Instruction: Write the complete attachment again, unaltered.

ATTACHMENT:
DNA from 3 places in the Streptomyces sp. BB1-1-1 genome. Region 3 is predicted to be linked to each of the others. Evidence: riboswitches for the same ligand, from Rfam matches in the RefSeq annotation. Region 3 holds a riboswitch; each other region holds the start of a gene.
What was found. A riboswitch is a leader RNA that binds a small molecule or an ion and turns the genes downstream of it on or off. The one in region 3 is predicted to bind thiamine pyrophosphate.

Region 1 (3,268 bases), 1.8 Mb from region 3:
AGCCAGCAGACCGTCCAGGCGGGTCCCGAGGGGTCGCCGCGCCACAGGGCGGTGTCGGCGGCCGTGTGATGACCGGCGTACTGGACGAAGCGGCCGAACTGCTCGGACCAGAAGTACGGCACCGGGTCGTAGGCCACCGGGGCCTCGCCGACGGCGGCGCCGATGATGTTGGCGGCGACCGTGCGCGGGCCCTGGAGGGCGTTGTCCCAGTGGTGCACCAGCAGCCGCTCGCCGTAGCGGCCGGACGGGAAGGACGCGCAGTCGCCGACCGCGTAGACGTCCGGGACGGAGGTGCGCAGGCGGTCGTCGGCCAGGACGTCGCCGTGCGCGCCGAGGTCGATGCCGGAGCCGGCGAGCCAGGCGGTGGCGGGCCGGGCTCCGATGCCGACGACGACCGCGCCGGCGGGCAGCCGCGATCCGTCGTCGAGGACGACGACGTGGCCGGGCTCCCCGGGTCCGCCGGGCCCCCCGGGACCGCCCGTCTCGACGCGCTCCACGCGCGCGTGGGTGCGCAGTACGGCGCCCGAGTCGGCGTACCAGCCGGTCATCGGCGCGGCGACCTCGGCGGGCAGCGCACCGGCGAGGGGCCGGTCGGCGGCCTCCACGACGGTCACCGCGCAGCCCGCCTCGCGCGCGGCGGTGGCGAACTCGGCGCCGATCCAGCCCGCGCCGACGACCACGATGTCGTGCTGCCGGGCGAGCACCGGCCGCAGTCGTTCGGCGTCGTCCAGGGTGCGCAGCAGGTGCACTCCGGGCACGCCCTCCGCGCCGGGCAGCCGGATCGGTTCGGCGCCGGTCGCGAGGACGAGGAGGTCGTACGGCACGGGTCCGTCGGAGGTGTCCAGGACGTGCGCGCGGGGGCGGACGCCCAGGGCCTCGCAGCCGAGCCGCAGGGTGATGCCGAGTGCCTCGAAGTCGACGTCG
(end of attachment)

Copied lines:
DNA from 3 places in the Streptomyces sp. BB1-1-1 genome. Region 3 is predicted to be linked to each of the others. Evidence: riboswitches for the same ligand, from Rfam matches in the RefSeq annotation. Region 3 holds a riboswitch; each other region holds the start of a gene.
What was found. A riboswitch is a leader RNA that binds a small molecule or an ion and turns the genes downstream of it on or off. The one in region 3 is predicted to bind thiamine pyrophosphate.

Region 1 (3,268 bases), 1.8 Mb from region 3:
AGCCAGCAGACCGTCCAGGCGGGTCCCGAGGGGTCGCCGCGCCACAGGGCGGTGTCGGCGGCCGTGTGATGACCGGCGTACTGGACGAAGCGGCCGAACTGCTCGGACCAGAAGTACGGCACCGGGTCGTAGGCCACCGGGGCCTCGCCGACGGCGGCGCCGATGATGTTGGCGGCGACCGTGCGCGGGCCCTGGAGGGCGTTGTCCCAGTGGTGCACCAGCAGCCGCTCGCCGTAGCGGCCGGACGGGAAGGACGCGCAGTCGCCGACCGCGTAGACGTCCGGGACGGAGGTGCGCAGGCGGTCGTCGGCCAGGACGTCGCCGTGCGCGCCGAGGTCGATGCCGGAGCCGGCGAGCCAGGCGGTGGCGGGCCGGGCTCCGATGCCGACGACGACCGCGCCGGCGGGCAGCCGCGATCCGTCGTCGAGGACGACGACGTGGCCGGGCTCCCCGGGTCCGCCGGGCCCCCCGGGACCGCCCGTCTCGACGCGCTCCACGCGCGCGTGGGTGCGCAGTACGGCGCCCGAGTCGGCGTACCAGCCGGTCATCGGCGCGGCGACCTCGGCGGGCAGCGCACCGGCGAGGGGCCGGTCGGCGGCCTCCACGACGGTCACCGCGCAGCCCGCCTCGCGCGCGGCGGTGGCGAACTCGGCGCCGATCCAGCCCGCGCCGACGACCACGATGTCGTGCTGCCGGGCGAGCACCGGCCGCAGTCGTTCGGCGTCGTCCAGGGTGCGCAGCAGGTGCACTCCGGGCACGCCCTCCGCGCCGGGCAGCCGGATCGGTTCGGCGCCGGTCGCGAGGACGAGGAGGTCGTACGGCACGGGTCCGTCGGAGGTGTCCAGGACGTGCGCGCGGGGGCGGACGCCCAGGGCCTCGCAGCCGAGCCGCAGGGTGATGCCGAGTGCCTCGAAGTCGACGTCG